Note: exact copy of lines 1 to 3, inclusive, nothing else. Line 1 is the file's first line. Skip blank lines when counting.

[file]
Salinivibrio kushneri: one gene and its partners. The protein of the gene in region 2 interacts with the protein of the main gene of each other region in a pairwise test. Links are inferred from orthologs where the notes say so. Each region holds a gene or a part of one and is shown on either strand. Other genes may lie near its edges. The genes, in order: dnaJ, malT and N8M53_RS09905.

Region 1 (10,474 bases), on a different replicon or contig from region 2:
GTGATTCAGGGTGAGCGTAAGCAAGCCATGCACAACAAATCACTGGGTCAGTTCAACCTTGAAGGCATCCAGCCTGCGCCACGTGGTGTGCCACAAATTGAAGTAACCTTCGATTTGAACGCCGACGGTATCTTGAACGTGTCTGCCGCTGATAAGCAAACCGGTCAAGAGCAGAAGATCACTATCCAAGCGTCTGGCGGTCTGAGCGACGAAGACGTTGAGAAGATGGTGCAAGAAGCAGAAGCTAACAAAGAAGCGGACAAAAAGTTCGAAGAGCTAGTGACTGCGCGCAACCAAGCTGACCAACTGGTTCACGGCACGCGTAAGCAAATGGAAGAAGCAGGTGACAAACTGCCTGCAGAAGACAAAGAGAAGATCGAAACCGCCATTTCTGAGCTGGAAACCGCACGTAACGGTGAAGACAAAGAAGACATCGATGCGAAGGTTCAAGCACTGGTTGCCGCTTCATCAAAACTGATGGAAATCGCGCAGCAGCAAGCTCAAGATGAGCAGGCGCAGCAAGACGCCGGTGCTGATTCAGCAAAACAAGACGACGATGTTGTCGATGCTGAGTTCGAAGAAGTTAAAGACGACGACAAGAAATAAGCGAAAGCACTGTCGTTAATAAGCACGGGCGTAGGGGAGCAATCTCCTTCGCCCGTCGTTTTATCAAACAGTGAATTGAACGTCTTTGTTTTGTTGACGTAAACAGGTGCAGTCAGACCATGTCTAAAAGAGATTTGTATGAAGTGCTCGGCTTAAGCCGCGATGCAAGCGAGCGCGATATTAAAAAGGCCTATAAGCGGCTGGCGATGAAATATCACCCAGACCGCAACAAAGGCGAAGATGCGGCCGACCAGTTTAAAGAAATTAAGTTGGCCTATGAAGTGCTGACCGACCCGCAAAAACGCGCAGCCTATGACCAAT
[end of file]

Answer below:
Salinivibrio kushneri: one gene and its partners. The protein of the gene in region 2 interacts with the protein of the main gene of each other region in a pairwise test. Links are inferred from orthologs where the notes say so. Each region holds a gene or a part of one and is shown on either strand. Other genes may lie near its edges. The genes, in order: dnaJ, malT and N8M53_RS09905.

Region 1 (10,474 bases), on a different replicon or contig from region 2:
GTGATTCAGGGTGAGCGTAAGCAAGCCATGCACAACAAATCACTGGGTCAGTTCAACCTTGAAGGCATCCAGCCTGCGCCACGTGGTGTGCCACAAATTGAAGTAACCTTCGATTTGAACGCCGACGGTATCTTGAACGTGTCTGCCGCTGATAAGCAAACCGGTCAAGAGCAGAAGATCACTATCCAAGCGTCTGGCGGTCTGAGCGACGAAGACGTTGAGAAGATGGTGCAAGAAGCAGAAGCTAACAAAGAAGCGGACAAAAAGTTCGAAGAGCTAGTGACTGCGCGCAACCAAGCTGACCAACTGGTTCACGGCACGCGTAAGCAAATGGAAGAAGCAGGTGACAAACTGCCTGCAGAAGACAAAGAGAAGATCGAAACCGCCATTTCTGAGCTGGAAACCGCACGTAACGGTGAAGACAAAGAAGACATCGATGCGAAGGTTCAAGCACTGGTTGCCGCTTCATCAAAACTGATGGAAATCGCGCAGCAGCAAGCTCAAGATGAGCAGGCGCAGCAAGACGCCGGTGCTGATTCAGCAAAACAAGACGACGATGTTGTCGATGCTGAGTTCGAAGAAGTTAAAGACGACGACAAGAAATAAGCGAAAGCACTGTCGTTAATAAGCACGGGCGTAGGGGAGCAATCTCCTTCGCCCGTCGTTTTATCAAACAGTGAATTGAACGTCTTTGTTTTGTTGACGTAAACAGGTGCAGTCAGACCATGTCTAAAAGAGATTTGTATGAAGTGCTCGGCTTAAGCCGCGATGCAAGCGAGCGCGATATTAAAAAGGCCTATAAGCGGCTGGCGATGAAATATCACCCAGACCGCAACAAAGGCGAAGATGCGGCCGACCAGTTTAAAGAAATTAAGTTGGCCTATGAAGTGCTGACCGACCCGCAAAAACGCGCAGCCTATGACCAAT